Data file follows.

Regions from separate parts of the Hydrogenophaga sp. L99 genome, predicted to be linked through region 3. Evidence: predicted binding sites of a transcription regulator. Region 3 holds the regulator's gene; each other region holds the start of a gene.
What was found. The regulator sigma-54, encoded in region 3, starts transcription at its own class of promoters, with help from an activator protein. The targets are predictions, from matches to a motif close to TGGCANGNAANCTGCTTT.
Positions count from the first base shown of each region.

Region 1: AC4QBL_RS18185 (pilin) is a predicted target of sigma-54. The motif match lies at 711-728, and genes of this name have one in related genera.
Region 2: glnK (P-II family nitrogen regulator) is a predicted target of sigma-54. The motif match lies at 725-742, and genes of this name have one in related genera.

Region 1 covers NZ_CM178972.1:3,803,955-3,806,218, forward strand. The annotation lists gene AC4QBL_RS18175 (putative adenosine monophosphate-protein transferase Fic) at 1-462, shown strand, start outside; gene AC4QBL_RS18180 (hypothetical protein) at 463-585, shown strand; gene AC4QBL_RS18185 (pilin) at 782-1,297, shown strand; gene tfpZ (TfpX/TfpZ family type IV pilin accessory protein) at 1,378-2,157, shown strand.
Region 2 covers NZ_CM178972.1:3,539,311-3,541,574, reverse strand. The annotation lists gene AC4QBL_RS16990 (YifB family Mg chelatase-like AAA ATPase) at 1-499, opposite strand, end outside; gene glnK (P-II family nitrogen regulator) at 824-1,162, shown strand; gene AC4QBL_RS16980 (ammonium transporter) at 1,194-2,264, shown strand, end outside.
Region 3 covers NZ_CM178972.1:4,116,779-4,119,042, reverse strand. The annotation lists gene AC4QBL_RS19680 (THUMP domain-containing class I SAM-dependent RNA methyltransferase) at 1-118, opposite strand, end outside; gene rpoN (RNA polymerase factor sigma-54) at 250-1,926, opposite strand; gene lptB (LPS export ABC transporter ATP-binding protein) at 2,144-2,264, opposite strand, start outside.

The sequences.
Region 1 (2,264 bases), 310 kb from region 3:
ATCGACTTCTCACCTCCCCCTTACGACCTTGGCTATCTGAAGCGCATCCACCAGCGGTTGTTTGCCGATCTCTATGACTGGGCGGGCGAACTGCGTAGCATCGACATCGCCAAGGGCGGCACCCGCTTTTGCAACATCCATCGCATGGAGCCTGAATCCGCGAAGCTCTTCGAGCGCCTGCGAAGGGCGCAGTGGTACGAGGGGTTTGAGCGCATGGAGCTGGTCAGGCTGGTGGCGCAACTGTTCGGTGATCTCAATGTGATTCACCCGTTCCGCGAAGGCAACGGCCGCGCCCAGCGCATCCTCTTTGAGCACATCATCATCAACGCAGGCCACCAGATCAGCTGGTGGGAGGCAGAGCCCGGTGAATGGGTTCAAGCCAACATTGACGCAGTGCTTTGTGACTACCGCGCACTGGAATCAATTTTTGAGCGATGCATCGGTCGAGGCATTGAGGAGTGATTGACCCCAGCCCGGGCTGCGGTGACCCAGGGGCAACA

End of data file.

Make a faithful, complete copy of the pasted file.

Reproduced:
Regions from separate parts of the Hydrogenophaga sp. L99 genome, predicted to be linked through region 3. Evidence: predicted binding sites of a transcription regulator. Region 3 holds the regulator's gene; each other region holds the start of a gene.
What was found. The regulator sigma-54, encoded in region 3, starts transcription at its own class of promoters, with help from an activator protein. The targets are predictions, from matches to a motif close to TGGCANGNAANCTGCTTT.
Positions count from the first base shown of each region.

Region 1: AC4QBL_RS18185 (pilin) is a predicted target of sigma-54. The motif match lies at 711-728, and genes of this name have one in related genera.
Region 2: glnK (P-II family nitrogen regulator) is a predicted target of sigma-54. The motif match lies at 725-742, and genes of this name have one in related genera.

Region 1 covers NZ_CM178972.1:3,803,955-3,806,218, forward strand. The annotation lists gene AC4QBL_RS18175 (putative adenosine monophosphate-protein transferase Fic) at 1-462, shown strand, start outside; gene AC4QBL_RS18180 (hypothetical protein) at 463-585, shown strand; gene AC4QBL_RS18185 (pilin) at 782-1,297, shown strand; gene tfpZ (TfpX/TfpZ family type IV pilin accessory protein) at 1,378-2,157, shown strand.
Region 2 covers NZ_CM178972.1:3,539,311-3,541,574, reverse strand. The annotation lists gene AC4QBL_RS16990 (YifB family Mg chelatase-like AAA ATPase) at 1-499, opposite strand, end outside; gene glnK (P-II family nitrogen regulator) at 824-1,162, shown strand; gene AC4QBL_RS16980 (ammonium transporter) at 1,194-2,264, shown strand, end outside.
Region 3 covers NZ_CM178972.1:4,116,779-4,119,042, reverse strand. The annotation lists gene AC4QBL_RS19680 (THUMP domain-containing class I SAM-dependent RNA methyltransferase) at 1-118, opposite strand, end outside; gene rpoN (RNA polymerase factor sigma-54) at 250-1,926, opposite strand; gene lptB (LPS export ABC transporter ATP-binding protein) at 2,144-2,264, opposite strand, start outside.

The sequences.
Region 1 (2,264 bases), 310 kb from region 3:
ATCGACTTCTCACCTCCCCCTTACGACCTTGGCTATCTGAAGCGCATCCACCAGCGGTTGTTTGCCGATCTCTATGACTGGGCGGGCGAACTGCGTAGCATCGACATCGCCAAGGGCGGCACCCGCTTTTGCAACATCCATCGCATGGAGCCTGAATCCGCGAAGCTCTTCGAGCGCCTGCGAAGGGCGCAGTGGTACGAGGGGTTTGAGCGCATGGAGCTGGTCAGGCTGGTGGCGCAACTGTTCGGTGATCTCAATGTGATTCACCCGTTCCGCGAAGGCAACGGCCGCGCCCAGCGCATCCTCTTTGAGCACATCATCATCAACGCAGGCCACCAGATCAGCTGGTGGGAGGCAGAGCCCGGTGAATGGGTTCAAGCCAACATTGACGCAGTGCTTTGTGACTACCGCGCACTGGAATCAATTTTTGAGCGATGCATCGGTCGAGGCATTGAGGAGTGATTGACCCCAGCCCGGGCTGCGGTGACCCAGGGGCAACA